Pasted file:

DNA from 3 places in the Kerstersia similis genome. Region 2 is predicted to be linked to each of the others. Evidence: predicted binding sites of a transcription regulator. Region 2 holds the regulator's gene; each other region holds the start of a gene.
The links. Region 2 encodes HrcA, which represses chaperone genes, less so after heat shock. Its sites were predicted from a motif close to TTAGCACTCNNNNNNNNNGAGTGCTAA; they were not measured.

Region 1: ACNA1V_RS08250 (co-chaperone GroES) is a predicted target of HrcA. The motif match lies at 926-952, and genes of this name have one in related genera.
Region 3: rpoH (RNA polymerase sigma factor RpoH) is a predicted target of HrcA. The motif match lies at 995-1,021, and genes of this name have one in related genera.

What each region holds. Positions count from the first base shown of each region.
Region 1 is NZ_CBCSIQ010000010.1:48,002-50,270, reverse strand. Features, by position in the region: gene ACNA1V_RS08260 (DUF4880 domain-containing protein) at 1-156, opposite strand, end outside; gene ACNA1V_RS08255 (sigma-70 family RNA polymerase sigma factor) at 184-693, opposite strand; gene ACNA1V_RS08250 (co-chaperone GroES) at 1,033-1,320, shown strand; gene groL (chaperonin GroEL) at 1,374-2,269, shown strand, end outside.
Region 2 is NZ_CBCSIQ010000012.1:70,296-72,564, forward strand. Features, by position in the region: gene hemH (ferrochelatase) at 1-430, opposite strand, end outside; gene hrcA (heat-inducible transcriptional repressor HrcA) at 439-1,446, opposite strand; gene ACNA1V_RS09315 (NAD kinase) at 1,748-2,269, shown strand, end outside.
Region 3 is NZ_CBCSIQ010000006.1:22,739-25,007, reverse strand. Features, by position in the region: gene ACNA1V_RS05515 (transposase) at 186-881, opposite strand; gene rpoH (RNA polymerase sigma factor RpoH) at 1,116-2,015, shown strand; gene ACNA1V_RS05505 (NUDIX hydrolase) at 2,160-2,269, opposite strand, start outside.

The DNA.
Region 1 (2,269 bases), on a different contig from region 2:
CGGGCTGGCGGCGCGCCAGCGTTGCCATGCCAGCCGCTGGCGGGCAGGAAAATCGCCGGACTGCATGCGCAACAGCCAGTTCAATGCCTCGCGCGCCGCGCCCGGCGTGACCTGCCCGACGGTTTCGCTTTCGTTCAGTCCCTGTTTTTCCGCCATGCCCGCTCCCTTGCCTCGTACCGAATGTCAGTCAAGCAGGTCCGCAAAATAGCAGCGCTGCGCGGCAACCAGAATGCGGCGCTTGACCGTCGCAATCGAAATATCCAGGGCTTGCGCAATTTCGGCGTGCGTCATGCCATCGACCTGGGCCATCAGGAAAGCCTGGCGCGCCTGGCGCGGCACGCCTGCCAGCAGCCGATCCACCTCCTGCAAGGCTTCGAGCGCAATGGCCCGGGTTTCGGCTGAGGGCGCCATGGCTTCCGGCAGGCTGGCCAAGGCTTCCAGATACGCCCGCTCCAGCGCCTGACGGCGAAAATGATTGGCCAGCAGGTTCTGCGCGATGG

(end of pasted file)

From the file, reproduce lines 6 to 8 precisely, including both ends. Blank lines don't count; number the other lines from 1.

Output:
Region 1 is NZ_CBCSIQ010000010.1:48,002-50,270, reverse strand. Features, by position in the region: gene ACNA1V_RS08260 (DUF4880 domain-containing protein) at 1-156, opposite strand, end outside; gene ACNA1V_RS08255 (sigma-70 family RNA polymerase sigma factor) at 184-693, opposite strand; gene ACNA1V_RS08250 (co-chaperone GroES) at 1,033-1,320, shown strand; gene groL (chaperonin GroEL) at 1,374-2,269, shown strand, end outside.
Region 2 is NZ_CBCSIQ010000012.1:70,296-72,564, forward strand. Features, by position in the region: gene hemH (ferrochelatase) at 1-430, opposite strand, end outside; gene hrcA (heat-inducible transcriptional repressor HrcA) at 439-1,446, opposite strand; gene ACNA1V_RS09315 (NAD kinase) at 1,748-2,269, shown strand, end outside.
Region 3 is NZ_CBCSIQ010000006.1:22,739-25,007, reverse strand. Features, by position in the region: gene ACNA1V_RS05515 (transposase) at 186-881, opposite strand; gene rpoH (RNA polymerase sigma factor RpoH) at 1,116-2,015, shown strand; gene ACNA1V_RS05505 (NUDIX hydrolase) at 2,160-2,269, opposite strand, start outside.